Create a series of between six and ten photographs from one of the following options, or a subject of your own choosing:
Use the exercises from Part Two as a starting point to test out combinations of focal length, aperture and viewpoint for the set. Decide upon a single format, either vertical or horizontal. You should keep to the same combination throughout to lend coherence to the series.
- Crowds make a great subject for photography, not least because they are so contemporary. A city rush hour is a good place to start but events also offer great opportunities to photograph the crowd rather than the event. The foreshortened perspective of the telephoto lens will compress a crowd, fitting more bodies into the frame, but it can also be used to pick out an individual person. A wide-angle lens can capture dynamic shots from within the action.
- If you choose to make a collection of views you need to be prepared to do some walking so keep the weight of your equipment to a minimum – you’ll walk further and see more. A tripod will be important to allow you to select a combination of small aperture and slow shutter speed to ensure absolute sharpness throughout the frame. The weather and time of day will be crucial, whether for urban or landscape
- views. A wide-angle lens is the usual choice but Ansel Adams also used a medium telephoto to foreshorten the perspective, bringing the sky, distance and foreground closer together.
- Heads: Frame a‘headshot’, cropping close around the head to avoid too much variety in the backgrounds. The light will be paramount and a reflector is a useful tool (you can ask the subject to hold it), throwing light up into the face, especially the eyes. The classic headshot is buoyant but neutral which is quite difficult to achieve, but try to achieve a natural rather than an artificially posed look.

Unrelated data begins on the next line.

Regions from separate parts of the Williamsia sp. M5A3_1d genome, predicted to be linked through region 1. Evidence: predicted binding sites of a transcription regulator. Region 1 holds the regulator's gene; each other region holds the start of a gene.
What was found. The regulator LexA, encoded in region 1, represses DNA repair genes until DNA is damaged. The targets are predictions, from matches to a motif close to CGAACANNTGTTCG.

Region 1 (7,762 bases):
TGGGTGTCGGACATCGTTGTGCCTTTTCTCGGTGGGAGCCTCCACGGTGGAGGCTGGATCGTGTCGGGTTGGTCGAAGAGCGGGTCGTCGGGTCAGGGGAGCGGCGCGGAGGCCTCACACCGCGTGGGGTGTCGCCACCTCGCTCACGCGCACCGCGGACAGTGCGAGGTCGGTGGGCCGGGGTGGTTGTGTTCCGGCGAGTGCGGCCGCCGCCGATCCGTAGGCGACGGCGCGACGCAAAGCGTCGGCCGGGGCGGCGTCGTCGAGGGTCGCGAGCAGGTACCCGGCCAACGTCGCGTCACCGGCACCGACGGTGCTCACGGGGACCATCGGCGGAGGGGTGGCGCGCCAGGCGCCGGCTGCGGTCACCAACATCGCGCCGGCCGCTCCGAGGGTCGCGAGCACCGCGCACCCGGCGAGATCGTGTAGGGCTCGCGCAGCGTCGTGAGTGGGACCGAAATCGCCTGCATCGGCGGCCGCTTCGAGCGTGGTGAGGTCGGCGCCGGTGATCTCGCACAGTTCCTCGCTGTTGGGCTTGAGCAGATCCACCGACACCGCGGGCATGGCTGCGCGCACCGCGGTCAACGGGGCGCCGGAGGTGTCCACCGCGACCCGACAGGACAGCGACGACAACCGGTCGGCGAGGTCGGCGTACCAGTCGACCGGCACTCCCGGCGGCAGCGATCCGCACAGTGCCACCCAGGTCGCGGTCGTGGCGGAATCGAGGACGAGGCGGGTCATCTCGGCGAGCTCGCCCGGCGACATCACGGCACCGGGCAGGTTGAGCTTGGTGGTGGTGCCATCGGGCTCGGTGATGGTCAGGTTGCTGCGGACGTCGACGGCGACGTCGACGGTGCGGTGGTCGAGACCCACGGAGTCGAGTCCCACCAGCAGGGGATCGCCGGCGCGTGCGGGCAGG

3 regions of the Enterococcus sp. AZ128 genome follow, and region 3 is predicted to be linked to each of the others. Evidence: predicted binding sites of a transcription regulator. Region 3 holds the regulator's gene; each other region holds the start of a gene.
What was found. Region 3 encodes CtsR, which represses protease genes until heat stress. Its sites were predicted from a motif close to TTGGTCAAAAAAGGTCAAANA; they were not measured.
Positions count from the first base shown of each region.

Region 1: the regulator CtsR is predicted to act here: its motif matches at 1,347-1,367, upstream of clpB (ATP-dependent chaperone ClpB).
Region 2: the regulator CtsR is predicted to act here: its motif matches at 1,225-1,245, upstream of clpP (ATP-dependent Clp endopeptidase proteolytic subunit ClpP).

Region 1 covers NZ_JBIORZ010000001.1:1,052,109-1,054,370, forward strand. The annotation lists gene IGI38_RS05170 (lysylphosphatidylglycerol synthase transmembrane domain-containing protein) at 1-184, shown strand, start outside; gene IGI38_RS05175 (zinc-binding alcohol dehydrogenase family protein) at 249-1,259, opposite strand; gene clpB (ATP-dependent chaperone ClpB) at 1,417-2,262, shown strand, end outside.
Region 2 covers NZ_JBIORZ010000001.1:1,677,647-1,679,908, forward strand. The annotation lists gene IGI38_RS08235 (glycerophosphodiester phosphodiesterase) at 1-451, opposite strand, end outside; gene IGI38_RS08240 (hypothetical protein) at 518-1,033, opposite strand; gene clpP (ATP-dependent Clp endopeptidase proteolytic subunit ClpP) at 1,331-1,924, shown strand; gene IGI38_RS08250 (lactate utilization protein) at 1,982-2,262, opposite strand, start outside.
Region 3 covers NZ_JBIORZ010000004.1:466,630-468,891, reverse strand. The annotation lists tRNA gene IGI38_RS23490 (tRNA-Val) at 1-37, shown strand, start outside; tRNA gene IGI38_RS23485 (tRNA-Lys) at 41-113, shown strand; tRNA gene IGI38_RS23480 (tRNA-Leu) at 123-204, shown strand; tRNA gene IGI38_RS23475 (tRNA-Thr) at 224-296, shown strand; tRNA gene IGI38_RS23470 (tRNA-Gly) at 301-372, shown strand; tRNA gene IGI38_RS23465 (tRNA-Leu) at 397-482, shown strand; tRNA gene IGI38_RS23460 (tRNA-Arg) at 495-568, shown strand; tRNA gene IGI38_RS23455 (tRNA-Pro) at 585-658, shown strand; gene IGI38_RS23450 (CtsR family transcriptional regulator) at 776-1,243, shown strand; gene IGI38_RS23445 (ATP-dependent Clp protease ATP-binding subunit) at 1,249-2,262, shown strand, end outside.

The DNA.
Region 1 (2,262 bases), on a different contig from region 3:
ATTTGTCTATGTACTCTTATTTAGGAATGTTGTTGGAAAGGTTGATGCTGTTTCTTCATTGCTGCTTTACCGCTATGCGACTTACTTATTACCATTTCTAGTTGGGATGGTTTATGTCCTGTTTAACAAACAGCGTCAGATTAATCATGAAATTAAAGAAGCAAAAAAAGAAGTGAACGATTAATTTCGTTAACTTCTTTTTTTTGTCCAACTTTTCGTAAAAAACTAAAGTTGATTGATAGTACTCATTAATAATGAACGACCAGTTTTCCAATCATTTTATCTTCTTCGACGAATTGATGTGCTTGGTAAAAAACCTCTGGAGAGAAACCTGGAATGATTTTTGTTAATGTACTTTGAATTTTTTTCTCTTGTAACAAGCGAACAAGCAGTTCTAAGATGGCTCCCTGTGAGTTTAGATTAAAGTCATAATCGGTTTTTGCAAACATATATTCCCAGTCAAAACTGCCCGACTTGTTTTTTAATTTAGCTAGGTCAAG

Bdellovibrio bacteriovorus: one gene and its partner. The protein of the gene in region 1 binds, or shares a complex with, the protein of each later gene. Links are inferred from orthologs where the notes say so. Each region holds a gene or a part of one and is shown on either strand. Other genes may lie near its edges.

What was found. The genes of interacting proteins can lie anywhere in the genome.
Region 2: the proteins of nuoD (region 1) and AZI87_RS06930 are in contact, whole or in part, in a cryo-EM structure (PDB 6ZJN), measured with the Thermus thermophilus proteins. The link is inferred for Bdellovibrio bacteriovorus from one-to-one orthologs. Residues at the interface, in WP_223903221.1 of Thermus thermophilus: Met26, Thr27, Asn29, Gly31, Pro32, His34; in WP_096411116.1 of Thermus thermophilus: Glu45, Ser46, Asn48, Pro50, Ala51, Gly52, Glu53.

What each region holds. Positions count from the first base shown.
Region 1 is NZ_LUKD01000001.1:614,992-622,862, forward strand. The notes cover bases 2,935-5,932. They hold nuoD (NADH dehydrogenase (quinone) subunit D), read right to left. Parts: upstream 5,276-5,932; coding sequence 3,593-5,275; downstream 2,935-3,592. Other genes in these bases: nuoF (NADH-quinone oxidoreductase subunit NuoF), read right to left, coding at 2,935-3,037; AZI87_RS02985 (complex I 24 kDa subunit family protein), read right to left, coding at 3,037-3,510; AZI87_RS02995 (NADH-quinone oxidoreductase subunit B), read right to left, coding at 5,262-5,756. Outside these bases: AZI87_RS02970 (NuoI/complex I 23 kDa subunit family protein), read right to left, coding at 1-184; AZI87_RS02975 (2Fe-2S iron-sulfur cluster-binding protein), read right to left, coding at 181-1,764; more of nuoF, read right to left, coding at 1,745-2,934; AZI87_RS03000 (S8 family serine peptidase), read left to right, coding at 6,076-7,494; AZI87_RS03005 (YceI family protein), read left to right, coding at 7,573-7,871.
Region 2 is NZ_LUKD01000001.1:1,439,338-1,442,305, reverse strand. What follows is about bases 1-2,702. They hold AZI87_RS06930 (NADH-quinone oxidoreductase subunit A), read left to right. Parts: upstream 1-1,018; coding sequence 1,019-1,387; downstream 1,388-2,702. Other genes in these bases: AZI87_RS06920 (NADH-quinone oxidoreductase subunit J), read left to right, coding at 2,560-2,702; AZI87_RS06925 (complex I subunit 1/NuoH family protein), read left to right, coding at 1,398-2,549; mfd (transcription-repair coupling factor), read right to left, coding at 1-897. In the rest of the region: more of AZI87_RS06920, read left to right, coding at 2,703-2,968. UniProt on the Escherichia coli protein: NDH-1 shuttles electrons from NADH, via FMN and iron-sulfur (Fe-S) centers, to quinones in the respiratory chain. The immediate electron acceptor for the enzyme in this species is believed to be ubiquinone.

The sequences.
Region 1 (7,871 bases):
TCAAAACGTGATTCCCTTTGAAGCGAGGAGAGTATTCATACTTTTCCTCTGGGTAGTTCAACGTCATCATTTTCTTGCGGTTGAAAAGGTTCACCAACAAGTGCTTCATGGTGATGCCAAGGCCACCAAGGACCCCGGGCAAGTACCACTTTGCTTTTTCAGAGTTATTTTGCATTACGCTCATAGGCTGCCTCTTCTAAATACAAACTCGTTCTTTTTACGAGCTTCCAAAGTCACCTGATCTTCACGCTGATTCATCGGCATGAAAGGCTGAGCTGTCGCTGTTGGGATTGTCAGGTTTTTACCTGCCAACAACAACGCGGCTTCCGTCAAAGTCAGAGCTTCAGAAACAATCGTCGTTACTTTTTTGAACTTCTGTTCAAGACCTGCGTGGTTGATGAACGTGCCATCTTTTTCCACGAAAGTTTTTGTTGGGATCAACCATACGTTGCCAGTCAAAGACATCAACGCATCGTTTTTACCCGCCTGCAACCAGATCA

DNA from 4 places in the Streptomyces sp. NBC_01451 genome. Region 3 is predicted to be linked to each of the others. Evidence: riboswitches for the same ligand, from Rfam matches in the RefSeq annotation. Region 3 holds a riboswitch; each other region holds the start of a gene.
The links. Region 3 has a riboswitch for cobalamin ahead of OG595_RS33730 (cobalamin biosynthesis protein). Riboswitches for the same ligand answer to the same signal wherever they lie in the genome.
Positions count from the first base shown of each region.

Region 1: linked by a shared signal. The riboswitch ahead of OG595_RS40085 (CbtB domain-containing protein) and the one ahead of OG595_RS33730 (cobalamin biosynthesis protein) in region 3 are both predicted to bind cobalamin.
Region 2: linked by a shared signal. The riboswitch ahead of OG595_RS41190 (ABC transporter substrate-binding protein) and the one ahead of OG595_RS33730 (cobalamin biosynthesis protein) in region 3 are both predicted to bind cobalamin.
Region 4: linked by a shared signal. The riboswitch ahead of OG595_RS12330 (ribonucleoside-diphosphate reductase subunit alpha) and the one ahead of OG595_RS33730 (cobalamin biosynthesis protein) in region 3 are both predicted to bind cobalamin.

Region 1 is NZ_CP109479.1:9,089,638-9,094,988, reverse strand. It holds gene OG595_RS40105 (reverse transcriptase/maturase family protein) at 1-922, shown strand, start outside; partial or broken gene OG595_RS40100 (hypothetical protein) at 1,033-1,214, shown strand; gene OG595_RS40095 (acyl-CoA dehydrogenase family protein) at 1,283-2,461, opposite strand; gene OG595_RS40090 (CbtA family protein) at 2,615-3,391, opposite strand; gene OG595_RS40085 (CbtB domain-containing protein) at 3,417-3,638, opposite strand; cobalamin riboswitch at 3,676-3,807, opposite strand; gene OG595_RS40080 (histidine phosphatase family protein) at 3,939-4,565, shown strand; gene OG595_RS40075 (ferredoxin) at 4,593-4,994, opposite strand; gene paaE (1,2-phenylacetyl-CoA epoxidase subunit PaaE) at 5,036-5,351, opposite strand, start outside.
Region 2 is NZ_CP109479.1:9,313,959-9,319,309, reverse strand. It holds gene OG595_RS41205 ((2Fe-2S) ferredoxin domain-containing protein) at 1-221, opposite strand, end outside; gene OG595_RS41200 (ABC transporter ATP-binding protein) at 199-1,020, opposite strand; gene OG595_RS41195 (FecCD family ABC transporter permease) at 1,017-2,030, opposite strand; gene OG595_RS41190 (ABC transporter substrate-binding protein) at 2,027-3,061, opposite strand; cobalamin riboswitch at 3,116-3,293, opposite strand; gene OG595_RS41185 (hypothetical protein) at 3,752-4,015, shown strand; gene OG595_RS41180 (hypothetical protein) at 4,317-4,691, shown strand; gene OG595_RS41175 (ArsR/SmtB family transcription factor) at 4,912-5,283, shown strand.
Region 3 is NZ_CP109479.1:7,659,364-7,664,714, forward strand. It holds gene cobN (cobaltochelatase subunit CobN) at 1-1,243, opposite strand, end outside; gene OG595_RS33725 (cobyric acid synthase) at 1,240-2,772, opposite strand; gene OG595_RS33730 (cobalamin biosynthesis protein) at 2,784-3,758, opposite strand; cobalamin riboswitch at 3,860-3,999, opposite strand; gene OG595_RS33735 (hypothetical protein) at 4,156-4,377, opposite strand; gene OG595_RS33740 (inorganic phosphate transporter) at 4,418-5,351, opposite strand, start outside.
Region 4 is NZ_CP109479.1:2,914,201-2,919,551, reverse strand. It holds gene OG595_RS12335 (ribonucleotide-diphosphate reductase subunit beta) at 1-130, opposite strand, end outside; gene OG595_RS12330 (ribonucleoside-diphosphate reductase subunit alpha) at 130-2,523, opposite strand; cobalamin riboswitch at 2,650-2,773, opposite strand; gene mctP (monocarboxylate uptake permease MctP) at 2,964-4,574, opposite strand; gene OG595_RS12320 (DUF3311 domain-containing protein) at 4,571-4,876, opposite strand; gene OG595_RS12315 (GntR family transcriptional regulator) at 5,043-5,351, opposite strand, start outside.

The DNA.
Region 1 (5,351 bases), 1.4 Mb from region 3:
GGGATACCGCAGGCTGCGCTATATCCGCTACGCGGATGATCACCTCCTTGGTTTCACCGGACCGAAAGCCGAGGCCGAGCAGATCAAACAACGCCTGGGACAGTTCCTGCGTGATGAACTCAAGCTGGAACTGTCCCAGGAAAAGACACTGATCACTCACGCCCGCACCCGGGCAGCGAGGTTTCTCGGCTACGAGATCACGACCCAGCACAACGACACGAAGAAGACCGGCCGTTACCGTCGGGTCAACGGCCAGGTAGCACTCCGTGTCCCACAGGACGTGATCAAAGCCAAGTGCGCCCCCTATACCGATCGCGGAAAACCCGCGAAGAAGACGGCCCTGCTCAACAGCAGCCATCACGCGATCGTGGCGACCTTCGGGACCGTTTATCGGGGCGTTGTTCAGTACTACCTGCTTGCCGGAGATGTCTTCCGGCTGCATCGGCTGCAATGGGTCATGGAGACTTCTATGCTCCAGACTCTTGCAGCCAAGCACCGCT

“The crowd- The mass or multitude of ordinary people”
Oxford English Dictionary
( click on image to enlarge)
Introduction and background to the assignment
For this assignment I selected the theme of Crowds. This was intended to be a challenging choice given that I live in a sparsely inhabited area of eastern England.
I was also aware that as well as attempting to produce a coherent set of images, I wanted to explore and demonstrate some of the techniques that had been discussed and practiced in the exercises within section two of the course. In particular the concentration on the control of aperture as a way of managing the space in an image as seen by the viewer. The course demonstrated how by controlling what the viewer sees, through for example the use of wide apertures and a directive shallow depth of filed or the viewer being left to make their own choice through the use of narrow apertures and deep focus. I also wanted to make reference to the notion of aesthetic codes and my developing understanding of this concept. In all there was a lot to try and cover in the assignment.
Early in the planning stages I decided to shoot the images in monochrome. My reasoning for this was to remove one of the variables and in trying to create a coherent theme, I felt the colour could be a distraction.
In considering the content of the images I considered ‘crowds and the masses’ as themes that have been picked up in literature and writing in general. As part of my preparations and planning I also looked at some perspectives in literary sources, homing in on a number of quotes about crowds from a range of sources. I had also been reflecting on Berger’s (2013) idea that images can take on new meaning when combined with other coded information, the most common being the addition of the written word with an image. With this in mind I decided to add a related quote with each of my images. A bit risky perhaps, but I had committed to taking more risks following the feedback from assignment one.
Technical and practical approaches
The first choice to make was the location or locations I could make my images. In the search for crowds I thought I would travel to London where I would be guaranteed significant groups of people, this proved to be an important choice. I settled on a number of locations and scheduled some shooting time in planned trips to London already in my diary. The final locations I settled on were: Liverpool Street station, Covent Garden Piazza, Oxford Street / Regent Street, Camden Market and the Underground tube system.